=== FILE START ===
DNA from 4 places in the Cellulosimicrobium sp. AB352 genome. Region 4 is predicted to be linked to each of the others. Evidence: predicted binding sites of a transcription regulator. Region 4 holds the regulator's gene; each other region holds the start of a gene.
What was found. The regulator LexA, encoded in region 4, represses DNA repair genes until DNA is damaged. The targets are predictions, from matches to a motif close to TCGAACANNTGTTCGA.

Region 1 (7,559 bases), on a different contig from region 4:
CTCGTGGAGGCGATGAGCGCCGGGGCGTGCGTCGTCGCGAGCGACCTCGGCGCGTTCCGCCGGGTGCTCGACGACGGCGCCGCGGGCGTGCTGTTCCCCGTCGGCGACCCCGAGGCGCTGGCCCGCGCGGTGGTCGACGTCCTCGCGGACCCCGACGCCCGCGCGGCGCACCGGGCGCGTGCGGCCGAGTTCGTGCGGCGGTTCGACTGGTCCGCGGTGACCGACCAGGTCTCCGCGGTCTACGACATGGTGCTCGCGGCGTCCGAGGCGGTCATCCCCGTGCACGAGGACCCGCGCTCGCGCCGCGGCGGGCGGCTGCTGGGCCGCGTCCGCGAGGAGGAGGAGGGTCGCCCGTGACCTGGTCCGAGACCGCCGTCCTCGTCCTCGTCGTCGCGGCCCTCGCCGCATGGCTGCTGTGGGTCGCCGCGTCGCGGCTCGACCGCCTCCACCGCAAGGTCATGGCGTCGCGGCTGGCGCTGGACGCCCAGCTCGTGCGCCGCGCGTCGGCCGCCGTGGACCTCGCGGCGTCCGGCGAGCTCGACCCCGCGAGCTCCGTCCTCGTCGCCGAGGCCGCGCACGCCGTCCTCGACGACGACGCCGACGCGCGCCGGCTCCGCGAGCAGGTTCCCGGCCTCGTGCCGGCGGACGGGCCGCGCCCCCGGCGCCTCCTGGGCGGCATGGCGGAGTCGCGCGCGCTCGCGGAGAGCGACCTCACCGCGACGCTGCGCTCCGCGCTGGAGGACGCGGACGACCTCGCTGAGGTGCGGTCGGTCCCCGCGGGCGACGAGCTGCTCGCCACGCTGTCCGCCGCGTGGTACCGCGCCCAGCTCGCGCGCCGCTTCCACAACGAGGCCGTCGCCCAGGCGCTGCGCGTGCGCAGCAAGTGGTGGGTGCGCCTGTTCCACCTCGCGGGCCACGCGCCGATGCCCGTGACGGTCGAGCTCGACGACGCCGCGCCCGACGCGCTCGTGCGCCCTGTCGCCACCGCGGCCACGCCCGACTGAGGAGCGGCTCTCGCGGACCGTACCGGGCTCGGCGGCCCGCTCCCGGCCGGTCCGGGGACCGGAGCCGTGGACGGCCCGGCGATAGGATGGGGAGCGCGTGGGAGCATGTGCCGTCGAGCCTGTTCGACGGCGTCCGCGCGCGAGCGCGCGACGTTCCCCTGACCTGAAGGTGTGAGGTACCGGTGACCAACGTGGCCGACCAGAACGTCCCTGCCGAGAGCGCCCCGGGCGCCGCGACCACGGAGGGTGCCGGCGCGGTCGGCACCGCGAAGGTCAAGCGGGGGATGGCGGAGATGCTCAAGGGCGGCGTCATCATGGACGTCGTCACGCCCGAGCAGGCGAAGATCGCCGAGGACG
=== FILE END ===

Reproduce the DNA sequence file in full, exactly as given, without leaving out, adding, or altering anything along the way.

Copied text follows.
DNA from 4 places in the Cellulosimicrobium sp. AB352 genome. Region 4 is predicted to be linked to each of the others. Evidence: predicted binding sites of a transcription regulator. Region 4 holds the regulator's gene; each other region holds the start of a gene.
What was found. The regulator LexA, encoded in region 4, represses DNA repair genes until DNA is damaged. The targets are predictions, from matches to a motif close to TCGAACANNTGTTCGA.

Region 1 (7,559 bases), on a different contig from region 4:
CTCGTGGAGGCGATGAGCGCCGGGGCGTGCGTCGTCGCGAGCGACCTCGGCGCGTTCCGCCGGGTGCTCGACGACGGCGCCGCGGGCGTGCTGTTCCCCGTCGGCGACCCCGAGGCGCTGGCCCGCGCGGTGGTCGACGTCCTCGCGGACCCCGACGCCCGCGCGGCGCACCGGGCGCGTGCGGCCGAGTTCGTGCGGCGGTTCGACTGGTCCGCGGTGACCGACCAGGTCTCCGCGGTCTACGACATGGTGCTCGCGGCGTCCGAGGCGGTCATCCCCGTGCACGAGGACCCGCGCTCGCGCCGCGGCGGGCGGCTGCTGGGCCGCGTCCGCGAGGAGGAGGAGGGTCGCCCGTGACCTGGTCCGAGACCGCCGTCCTCGTCCTCGTCGTCGCGGCCCTCGCCGCATGGCTGCTGTGGGTCGCCGCGTCGCGGCTCGACCGCCTCCACCGCAAGGTCATGGCGTCGCGGCTGGCGCTGGACGCCCAGCTCGTGCGCCGCGCGTCGGCCGCCGTGGACCTCGCGGCGTCCGGCGAGCTCGACCCCGCGAGCTCCGTCCTCGTCGCCGAGGCCGCGCACGCCGTCCTCGACGACGACGCCGACGCGCGCCGGCTCCGCGAGCAGGTTCCCGGCCTCGTGCCGGCGGACGGGCCGCGCCCCCGGCGCCTCCTGGGCGGCATGGCGGAGTCGCGCGCGCTCGCGGAGAGCGACCTCACCGCGACGCTGCGCTCCGCGCTGGAGGACGCGGACGACCTCGCTGAGGTGCGGTCGGTCCCCGCGGGCGACGAGCTGCTCGCCACGCTGTCCGCCGCGTGGTACCGCGCCCAGCTCGCGCGCCGCTTCCACAACGAGGCCGTCGCCCAGGCGCTGCGCGTGCGCAGCAAGTGGTGGGTGCGCCTGTTCCACCTCGCGGGCCACGCGCCGATGCCCGTGACGGTCGAGCTCGACGACGCCGCGCCCGACGCGCTCGTGCGCCCTGTCGCCACCGCGGCCACGCCCGACTGAGGAGCGGCTCTCGCGGACCGTACCGGGCTCGGCGGCCCGCTCCCGGCCGGTCCGGGGACCGGAGCCGTGGACGGCCCGGCGATAGGATGGGGAGCGCGTGGGAGCATGTGCCGTCGAGCCTGTTCGACGGCGTCCGCGCGCGAGCGCGCGACGTTCCCCTGACCTGAAGGTGTGAGGTACCGGTGACCAACGTGGCCGACCAGAACGTCCCTGCCGAGAGCGCCCCGGGCGCCGCGACCACGGAGGGTGCCGGCGCGGTCGGCACCGCGAAGGTCAAGCGGGGGATGGCGGAGATGCTCAAGGGCGGCGTCATCATGGACGTCGTCACGCCCGAGCAGGCGAAGATCGCCGAGGACG